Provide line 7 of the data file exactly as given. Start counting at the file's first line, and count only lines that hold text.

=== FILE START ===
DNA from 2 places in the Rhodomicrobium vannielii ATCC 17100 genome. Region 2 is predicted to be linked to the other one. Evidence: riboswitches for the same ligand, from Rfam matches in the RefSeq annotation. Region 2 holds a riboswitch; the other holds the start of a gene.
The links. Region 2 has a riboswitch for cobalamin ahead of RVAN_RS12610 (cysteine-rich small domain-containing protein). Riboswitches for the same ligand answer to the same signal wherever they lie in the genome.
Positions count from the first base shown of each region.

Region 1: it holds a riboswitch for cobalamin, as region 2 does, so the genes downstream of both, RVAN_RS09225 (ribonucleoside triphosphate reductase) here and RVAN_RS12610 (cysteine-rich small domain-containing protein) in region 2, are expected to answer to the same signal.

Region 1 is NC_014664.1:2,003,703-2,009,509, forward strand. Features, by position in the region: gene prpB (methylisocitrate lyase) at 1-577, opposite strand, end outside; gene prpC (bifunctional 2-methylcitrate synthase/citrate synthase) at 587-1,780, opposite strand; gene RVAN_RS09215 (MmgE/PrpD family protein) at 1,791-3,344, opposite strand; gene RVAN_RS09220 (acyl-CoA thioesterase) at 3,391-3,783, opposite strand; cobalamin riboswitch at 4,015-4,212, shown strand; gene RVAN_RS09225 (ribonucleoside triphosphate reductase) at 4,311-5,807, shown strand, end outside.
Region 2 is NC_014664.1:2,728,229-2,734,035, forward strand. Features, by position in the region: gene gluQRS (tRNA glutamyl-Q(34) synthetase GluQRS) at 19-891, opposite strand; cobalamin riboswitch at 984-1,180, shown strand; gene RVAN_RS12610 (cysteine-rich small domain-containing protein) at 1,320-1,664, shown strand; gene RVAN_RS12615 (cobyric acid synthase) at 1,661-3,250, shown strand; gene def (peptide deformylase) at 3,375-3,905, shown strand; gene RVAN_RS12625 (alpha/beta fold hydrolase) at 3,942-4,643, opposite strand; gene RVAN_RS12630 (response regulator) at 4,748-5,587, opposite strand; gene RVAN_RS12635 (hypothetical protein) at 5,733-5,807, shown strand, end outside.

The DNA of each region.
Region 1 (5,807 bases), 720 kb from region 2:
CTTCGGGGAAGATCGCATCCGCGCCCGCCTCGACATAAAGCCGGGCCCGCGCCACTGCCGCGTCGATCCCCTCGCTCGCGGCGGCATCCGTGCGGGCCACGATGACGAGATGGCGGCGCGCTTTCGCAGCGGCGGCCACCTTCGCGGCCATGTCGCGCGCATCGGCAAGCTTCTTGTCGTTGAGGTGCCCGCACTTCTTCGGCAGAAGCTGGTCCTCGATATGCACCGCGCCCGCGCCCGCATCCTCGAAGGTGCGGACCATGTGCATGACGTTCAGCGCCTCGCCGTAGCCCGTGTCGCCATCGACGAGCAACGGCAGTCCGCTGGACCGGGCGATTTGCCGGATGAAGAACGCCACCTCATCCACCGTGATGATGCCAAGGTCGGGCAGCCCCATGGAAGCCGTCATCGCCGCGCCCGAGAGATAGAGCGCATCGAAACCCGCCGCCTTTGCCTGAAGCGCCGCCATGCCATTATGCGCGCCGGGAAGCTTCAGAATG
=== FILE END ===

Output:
The DNA of each region.